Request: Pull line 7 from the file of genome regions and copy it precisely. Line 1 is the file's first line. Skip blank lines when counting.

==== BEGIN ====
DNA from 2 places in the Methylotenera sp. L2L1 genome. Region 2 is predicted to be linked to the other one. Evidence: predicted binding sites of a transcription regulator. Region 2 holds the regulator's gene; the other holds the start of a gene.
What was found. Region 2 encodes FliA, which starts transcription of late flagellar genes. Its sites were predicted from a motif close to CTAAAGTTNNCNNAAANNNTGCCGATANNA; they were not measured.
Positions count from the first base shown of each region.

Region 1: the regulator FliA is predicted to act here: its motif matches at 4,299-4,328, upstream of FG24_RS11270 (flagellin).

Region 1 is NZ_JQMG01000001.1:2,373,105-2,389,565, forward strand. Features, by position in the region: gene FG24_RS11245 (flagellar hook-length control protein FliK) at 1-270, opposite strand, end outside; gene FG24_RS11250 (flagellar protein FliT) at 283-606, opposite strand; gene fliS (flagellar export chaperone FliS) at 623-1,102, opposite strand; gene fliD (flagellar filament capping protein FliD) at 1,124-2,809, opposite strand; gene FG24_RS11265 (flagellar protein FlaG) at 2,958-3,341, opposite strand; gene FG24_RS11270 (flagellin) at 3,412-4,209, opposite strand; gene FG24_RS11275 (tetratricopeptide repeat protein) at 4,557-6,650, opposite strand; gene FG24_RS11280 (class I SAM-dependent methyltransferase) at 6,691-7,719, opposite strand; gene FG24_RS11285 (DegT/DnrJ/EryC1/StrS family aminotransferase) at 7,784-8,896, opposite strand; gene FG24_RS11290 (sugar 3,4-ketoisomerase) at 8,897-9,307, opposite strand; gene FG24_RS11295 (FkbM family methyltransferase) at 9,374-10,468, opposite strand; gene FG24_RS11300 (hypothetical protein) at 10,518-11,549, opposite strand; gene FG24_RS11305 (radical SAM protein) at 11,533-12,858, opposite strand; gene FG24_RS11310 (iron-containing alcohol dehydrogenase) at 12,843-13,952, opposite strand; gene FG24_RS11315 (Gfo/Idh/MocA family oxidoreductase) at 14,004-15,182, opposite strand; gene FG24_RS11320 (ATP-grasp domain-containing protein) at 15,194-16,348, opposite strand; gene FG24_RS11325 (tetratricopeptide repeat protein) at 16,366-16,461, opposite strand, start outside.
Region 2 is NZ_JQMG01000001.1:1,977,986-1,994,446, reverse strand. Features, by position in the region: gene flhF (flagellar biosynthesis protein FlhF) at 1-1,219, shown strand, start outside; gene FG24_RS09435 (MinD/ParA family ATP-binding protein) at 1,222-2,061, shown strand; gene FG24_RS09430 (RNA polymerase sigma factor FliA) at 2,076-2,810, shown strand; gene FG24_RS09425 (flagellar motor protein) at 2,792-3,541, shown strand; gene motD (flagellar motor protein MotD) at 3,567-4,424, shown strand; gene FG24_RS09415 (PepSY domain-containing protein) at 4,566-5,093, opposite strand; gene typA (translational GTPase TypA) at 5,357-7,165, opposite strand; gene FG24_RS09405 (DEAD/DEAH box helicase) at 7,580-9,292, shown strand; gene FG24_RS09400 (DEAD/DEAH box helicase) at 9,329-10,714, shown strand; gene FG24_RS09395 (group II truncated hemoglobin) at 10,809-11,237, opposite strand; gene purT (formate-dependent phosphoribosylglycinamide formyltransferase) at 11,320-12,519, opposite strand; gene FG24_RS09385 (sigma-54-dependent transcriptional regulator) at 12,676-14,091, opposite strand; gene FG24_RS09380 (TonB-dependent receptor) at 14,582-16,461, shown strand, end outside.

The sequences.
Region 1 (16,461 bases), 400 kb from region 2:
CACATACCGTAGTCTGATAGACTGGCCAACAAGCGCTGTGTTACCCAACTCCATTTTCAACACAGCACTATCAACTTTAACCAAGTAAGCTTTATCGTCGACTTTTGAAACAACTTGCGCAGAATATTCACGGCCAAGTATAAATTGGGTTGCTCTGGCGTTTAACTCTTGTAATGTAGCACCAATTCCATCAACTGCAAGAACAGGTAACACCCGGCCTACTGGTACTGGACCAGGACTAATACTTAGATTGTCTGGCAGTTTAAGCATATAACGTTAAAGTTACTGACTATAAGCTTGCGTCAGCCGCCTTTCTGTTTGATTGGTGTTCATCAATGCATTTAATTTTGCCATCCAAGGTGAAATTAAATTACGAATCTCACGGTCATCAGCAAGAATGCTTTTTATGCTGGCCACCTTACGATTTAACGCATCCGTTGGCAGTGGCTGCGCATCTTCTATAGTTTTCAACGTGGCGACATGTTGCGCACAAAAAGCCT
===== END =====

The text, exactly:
The sequences.